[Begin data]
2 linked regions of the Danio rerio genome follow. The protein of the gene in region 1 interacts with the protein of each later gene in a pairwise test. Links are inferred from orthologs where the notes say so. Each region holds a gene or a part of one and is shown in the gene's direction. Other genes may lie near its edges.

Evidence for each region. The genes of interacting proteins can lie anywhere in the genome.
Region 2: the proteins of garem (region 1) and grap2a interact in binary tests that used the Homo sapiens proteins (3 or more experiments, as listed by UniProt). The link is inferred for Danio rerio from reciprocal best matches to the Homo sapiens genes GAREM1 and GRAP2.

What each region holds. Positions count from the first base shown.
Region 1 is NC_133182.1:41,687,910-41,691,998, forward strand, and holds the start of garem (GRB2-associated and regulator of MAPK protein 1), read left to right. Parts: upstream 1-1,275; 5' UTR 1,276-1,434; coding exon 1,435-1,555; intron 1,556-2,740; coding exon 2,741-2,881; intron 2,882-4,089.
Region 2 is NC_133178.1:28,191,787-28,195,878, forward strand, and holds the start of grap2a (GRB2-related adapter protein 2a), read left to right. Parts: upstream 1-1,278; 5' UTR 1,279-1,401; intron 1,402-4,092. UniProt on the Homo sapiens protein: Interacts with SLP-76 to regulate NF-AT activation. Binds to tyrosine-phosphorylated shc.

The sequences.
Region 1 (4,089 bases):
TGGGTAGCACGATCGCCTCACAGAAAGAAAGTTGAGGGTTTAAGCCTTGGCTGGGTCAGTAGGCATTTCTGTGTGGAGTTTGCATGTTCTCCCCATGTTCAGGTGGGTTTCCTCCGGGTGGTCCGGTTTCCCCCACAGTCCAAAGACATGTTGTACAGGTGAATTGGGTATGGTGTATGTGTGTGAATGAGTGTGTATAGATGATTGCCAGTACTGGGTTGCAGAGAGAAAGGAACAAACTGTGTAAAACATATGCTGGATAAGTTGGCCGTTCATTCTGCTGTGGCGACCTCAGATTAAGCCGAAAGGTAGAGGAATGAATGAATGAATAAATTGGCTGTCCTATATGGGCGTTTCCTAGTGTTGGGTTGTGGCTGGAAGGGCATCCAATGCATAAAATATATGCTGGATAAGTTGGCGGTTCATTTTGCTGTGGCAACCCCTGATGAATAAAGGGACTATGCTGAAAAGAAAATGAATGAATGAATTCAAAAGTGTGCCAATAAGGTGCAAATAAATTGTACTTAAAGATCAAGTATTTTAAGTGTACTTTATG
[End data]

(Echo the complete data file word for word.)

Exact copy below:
2 linked regions of the Danio rerio genome follow. The protein of the gene in region 1 interacts with the protein of each later gene in a pairwise test. Links are inferred from orthologs where the notes say so. Each region holds a gene or a part of one and is shown in the gene's direction. Other genes may lie near its edges.

Evidence for each region. The genes of interacting proteins can lie anywhere in the genome.
Region 2: the proteins of garem (region 1) and grap2a interact in binary tests that used the Homo sapiens proteins (3 or more experiments, as listed by UniProt). The link is inferred for Danio rerio from reciprocal best matches to the Homo sapiens genes GAREM1 and GRAP2.

What each region holds. Positions count from the first base shown.
Region 1 is NC_133182.1:41,687,910-41,691,998, forward strand, and holds the start of garem (GRB2-associated and regulator of MAPK protein 1), read left to right. Parts: upstream 1-1,275; 5' UTR 1,276-1,434; coding exon 1,435-1,555; intron 1,556-2,740; coding exon 2,741-2,881; intron 2,882-4,089.
Region 2 is NC_133178.1:28,191,787-28,195,878, forward strand, and holds the start of grap2a (GRB2-related adapter protein 2a), read left to right. Parts: upstream 1-1,278; 5' UTR 1,279-1,401; intron 1,402-4,092. UniProt on the Homo sapiens protein: Interacts with SLP-76 to regulate NF-AT activation. Binds to tyrosine-phosphorylated shc.

The sequences.
Region 1 (4,089 bases):
TGGGTAGCACGATCGCCTCACAGAAAGAAAGTTGAGGGTTTAAGCCTTGGCTGGGTCAGTAGGCATTTCTGTGTGGAGTTTGCATGTTCTCCCCATGTTCAGGTGGGTTTCCTCCGGGTGGTCCGGTTTCCCCCACAGTCCAAAGACATGTTGTACAGGTGAATTGGGTATGGTGTATGTGTGTGAATGAGTGTGTATAGATGATTGCCAGTACTGGGTTGCAGAGAGAAAGGAACAAACTGTGTAAAACATATGCTGGATAAGTTGGCCGTTCATTCTGCTGTGGCGACCTCAGATTAAGCCGAAAGGTAGAGGAATGAATGAATGAATAAATTGGCTGTCCTATATGGGCGTTTCCTAGTGTTGGGTTGTGGCTGGAAGGGCATCCAATGCATAAAATATATGCTGGATAAGTTGGCGGTTCATTTTGCTGTGGCAACCCCTGATGAATAAAGGGACTATGCTGAAAAGAAAATGAATGAATGAATTCAAAAGTGTGCCAATAAGGTGCAAATAAATTGTACTTAAAGATCAAGTATTTTAAGTGTACTTTATG